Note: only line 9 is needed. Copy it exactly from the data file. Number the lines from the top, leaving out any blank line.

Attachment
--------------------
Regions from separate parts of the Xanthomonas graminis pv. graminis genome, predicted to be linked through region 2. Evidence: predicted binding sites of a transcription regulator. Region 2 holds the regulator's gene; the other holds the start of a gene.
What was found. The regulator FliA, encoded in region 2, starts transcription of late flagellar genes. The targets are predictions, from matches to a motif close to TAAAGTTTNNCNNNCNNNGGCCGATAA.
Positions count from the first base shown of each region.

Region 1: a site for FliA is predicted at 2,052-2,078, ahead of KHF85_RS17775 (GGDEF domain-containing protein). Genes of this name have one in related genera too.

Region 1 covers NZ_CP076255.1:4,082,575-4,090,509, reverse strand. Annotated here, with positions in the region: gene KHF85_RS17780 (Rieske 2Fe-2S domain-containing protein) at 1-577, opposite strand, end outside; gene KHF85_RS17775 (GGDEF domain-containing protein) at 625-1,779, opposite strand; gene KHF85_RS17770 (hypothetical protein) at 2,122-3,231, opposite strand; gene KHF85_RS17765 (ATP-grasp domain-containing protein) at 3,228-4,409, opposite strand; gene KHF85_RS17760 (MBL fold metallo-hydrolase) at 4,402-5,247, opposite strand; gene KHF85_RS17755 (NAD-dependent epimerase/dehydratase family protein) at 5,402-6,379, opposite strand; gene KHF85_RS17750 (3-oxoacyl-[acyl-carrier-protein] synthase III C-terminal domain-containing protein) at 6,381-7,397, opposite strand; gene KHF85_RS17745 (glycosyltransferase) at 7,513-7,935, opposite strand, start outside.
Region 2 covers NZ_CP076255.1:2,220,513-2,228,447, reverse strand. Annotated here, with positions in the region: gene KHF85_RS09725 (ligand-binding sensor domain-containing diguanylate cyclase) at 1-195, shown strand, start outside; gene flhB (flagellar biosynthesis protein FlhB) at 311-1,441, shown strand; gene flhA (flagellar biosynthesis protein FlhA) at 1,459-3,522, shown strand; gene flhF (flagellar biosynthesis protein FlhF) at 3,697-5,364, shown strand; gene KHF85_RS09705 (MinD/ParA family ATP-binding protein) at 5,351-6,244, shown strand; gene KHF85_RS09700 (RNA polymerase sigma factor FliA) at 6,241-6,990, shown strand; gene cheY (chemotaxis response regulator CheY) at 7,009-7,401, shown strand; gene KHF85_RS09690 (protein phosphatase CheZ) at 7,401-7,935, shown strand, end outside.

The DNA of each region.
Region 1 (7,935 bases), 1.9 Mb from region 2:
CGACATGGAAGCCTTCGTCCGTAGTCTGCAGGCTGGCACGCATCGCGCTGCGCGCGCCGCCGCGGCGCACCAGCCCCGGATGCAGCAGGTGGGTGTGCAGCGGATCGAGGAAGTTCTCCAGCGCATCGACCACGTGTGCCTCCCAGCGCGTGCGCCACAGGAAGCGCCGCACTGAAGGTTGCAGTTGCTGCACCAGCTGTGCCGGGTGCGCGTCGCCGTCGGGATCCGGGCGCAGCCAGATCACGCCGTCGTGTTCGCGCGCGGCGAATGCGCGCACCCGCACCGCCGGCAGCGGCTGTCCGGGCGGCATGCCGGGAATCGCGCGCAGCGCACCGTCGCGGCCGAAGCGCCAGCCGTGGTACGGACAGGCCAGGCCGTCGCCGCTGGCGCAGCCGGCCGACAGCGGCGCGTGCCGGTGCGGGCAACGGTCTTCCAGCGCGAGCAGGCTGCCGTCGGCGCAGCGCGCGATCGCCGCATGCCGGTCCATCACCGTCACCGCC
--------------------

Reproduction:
CGACATGGAAGCCTTCGTCCGTAGTCTGCAGGCTGGCACGCATCGCGCTGCGCGCGCCGCCGCGGCGCACCAGCCCCGGATGCAGCAGGTGGGTGTGCAGCGGATCGAGGAAGTTCTCCAGCGCATCGACCACGTGTGCCTCCCAGCGCGTGCGCCACAGGAAGCGCCGCACTGAAGGTTGCAGTTGCTGCACCAGCTGTGCCGGGTGCGCGTCGCCGTCGGGATCCGGGCGCAGCCAGATCACGCCGTCGTGTTCGCGCGCGGCGAATGCGCGCACCCGCACCGCCGGCAGCGGCTGTCCGGGCGGCATGCCGGGAATCGCGCGCAGCGCACCGTCGCGGCCGAAGCGCCAGCCGTGGTACGGACAGGCCAGGCCGTCGCCGCTGGCGCAGCCGGCCGACAGCGGCGCGTGCCGGTGCGGGCAACGGTCTTCCAGCGCGAGCAGGCTGCCGTCGGCGCAGCGCGCGATCGCCGCATGCCGGTCCATCACCGTCACCGCC